Most dealers recognize that the legal landscape has changed. While consumer litigation and associated class actions persist (and the incidence of class action litigation has increased over the past few years), federal regulatory authorities are the new player in town and they are joining with the Department of Justice and local authorities to enforce compliance with federal and state laws. Indeed, on March 26th, the Federal Trade Commission (FTC) and 32 law enforcement partners announced the ongoing results of Operation Ruse Control, a nationwide and cross-border effort which has thus far resulted in over 250 enforcement actions (187 in the U.S.) as well as six new FTC cases. The FTC cases have included allegations of deceptive advertising, auto financing application fraud, odometer fraud and deceptive marketing of car title loans. In addition, and for the first time since receiving expanded authority over auto dealers under the Dodd-Frank Act, the FTC has taken two enforcement actions involving F&I product add-on charges. Examples of F&I product add-ons include service contracts and extended warranties, guaranteed automobile protection (commonly called GAP or GAP insurance), credit life and disability insurance, road service, theft protection, undercoating and payment programs. The six new FTC cases include more than $2.6 million in monetary judgments. The sweep follows on the heels of the FTC’s Operation Steer Clear campaign against 10 dealerships in 2014.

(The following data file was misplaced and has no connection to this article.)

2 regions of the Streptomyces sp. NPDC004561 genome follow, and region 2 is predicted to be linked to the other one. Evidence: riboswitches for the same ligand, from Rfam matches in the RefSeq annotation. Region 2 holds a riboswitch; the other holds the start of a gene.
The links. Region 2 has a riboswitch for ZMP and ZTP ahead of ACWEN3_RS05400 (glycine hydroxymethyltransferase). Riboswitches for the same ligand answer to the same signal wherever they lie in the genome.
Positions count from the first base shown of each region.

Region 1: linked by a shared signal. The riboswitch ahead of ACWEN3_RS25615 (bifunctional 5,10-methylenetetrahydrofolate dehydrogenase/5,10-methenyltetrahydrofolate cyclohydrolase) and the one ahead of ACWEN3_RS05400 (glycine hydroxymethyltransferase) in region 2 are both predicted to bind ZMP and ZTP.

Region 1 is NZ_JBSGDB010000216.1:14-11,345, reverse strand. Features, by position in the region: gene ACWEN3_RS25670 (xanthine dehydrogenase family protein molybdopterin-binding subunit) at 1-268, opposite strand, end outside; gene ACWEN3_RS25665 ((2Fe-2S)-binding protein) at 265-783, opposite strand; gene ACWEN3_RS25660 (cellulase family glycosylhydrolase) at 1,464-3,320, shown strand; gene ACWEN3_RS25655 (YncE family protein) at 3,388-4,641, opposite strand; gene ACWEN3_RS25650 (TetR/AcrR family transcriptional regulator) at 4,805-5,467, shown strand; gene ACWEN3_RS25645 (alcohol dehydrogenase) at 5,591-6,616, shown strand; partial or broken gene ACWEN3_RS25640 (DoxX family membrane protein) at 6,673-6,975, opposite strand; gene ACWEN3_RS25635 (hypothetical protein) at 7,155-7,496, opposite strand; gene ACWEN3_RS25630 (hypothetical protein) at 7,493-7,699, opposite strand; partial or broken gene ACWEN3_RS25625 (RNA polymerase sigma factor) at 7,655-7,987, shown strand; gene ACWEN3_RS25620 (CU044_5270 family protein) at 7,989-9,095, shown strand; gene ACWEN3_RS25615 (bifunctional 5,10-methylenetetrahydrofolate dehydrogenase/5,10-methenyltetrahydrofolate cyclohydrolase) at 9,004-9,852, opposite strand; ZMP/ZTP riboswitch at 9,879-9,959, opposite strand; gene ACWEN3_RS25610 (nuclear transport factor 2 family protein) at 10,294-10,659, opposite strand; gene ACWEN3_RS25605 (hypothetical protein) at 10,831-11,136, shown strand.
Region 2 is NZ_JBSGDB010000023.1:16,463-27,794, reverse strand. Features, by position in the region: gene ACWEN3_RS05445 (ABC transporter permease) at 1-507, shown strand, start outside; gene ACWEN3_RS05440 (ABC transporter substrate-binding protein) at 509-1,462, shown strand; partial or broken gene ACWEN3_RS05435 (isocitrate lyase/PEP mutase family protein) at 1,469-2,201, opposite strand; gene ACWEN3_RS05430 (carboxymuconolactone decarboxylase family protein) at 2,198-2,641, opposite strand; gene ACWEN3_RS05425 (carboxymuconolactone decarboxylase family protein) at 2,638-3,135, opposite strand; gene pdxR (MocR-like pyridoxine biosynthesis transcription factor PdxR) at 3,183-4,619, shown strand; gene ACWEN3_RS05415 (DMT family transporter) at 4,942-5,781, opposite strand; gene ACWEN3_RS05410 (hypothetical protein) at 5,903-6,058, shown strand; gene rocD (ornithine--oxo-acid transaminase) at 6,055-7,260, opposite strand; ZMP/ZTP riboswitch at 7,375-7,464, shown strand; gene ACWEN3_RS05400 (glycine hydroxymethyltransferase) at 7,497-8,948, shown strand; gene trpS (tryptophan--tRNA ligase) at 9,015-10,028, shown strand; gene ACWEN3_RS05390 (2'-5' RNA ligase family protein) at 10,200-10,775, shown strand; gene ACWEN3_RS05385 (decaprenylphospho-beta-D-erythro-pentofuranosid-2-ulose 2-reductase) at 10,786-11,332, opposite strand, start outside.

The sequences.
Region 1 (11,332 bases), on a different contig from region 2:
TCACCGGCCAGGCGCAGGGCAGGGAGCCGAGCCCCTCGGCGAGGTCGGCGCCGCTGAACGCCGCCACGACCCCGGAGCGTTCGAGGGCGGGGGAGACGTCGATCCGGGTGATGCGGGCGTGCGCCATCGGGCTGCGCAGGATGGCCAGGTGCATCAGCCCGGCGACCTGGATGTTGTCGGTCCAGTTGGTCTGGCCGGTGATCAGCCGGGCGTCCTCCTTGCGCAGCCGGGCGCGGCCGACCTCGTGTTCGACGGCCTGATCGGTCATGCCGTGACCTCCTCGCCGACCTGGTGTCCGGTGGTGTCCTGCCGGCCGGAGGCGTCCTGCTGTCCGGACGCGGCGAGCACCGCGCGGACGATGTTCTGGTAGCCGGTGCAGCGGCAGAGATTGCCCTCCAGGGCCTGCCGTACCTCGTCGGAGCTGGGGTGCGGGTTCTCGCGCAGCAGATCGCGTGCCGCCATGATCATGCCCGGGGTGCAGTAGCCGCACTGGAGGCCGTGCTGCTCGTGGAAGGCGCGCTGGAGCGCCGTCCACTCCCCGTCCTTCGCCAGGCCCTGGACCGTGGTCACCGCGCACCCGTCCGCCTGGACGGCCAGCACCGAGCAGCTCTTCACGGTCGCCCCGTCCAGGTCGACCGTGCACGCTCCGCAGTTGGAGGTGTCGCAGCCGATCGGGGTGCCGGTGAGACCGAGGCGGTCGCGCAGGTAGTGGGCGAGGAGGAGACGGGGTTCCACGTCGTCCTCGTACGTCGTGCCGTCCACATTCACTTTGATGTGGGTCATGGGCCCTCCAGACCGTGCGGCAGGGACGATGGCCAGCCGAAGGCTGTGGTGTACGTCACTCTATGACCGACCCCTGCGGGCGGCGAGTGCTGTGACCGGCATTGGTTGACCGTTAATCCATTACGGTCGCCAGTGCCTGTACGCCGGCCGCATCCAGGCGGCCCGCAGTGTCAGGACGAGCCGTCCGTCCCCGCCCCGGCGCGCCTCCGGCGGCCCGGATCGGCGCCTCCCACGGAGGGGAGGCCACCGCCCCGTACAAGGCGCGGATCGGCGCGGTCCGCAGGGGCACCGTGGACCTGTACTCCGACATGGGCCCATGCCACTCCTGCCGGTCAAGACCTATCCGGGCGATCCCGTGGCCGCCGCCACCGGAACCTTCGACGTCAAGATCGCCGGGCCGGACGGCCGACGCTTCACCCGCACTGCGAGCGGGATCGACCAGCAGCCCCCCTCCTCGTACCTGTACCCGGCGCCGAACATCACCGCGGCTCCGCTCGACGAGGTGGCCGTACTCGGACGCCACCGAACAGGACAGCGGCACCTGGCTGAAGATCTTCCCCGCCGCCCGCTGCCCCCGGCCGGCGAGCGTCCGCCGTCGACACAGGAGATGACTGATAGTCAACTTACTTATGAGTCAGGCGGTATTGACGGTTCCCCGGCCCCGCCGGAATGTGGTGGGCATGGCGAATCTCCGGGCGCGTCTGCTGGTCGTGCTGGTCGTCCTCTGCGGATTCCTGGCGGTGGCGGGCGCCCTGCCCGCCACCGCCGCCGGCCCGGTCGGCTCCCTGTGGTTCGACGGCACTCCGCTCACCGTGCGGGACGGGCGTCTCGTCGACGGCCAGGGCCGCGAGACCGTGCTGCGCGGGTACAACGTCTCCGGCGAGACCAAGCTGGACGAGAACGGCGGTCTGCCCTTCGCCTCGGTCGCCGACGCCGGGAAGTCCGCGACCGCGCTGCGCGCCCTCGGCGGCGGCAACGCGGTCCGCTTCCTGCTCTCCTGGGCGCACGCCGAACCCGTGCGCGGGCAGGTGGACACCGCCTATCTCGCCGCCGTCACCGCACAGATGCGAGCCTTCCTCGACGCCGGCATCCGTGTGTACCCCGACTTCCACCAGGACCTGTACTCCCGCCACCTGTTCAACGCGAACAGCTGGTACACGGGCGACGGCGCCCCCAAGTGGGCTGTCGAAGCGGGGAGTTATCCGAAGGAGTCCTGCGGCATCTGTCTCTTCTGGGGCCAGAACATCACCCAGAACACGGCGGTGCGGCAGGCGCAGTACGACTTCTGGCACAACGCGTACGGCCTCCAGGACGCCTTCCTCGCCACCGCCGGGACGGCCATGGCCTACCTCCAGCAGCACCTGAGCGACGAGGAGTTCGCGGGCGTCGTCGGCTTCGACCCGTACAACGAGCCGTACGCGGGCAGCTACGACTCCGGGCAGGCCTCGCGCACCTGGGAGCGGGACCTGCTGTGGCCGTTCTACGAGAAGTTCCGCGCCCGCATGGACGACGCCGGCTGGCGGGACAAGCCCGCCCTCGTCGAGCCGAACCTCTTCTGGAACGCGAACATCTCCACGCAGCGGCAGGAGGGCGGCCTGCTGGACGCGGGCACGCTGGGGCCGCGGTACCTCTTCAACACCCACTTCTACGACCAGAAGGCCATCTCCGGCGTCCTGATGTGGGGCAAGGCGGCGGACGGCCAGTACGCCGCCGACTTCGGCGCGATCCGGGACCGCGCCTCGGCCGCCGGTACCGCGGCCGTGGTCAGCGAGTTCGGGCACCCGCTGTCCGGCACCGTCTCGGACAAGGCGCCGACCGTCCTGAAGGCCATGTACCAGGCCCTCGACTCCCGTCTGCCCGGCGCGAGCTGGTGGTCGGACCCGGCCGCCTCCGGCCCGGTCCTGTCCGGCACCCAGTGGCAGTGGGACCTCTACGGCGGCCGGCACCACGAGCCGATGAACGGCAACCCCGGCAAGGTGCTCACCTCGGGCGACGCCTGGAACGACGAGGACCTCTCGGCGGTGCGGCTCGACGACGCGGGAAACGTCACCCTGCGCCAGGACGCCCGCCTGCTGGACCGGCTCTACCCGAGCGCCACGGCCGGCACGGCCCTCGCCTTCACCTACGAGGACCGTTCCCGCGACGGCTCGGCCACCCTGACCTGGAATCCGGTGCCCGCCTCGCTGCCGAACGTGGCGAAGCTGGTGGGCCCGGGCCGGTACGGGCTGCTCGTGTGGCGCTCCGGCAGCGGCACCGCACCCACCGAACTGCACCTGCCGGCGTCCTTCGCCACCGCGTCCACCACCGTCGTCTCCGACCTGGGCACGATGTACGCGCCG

“The clear message is that across this country, and indeed internationally, law enforcement agencies are on the lookout for deceptive and illegal practices by auto dealers, and will take whatever action is necessary to protect consumers,” said Jessica Rich, director of the FTC’s Bureau of Consumer Protection.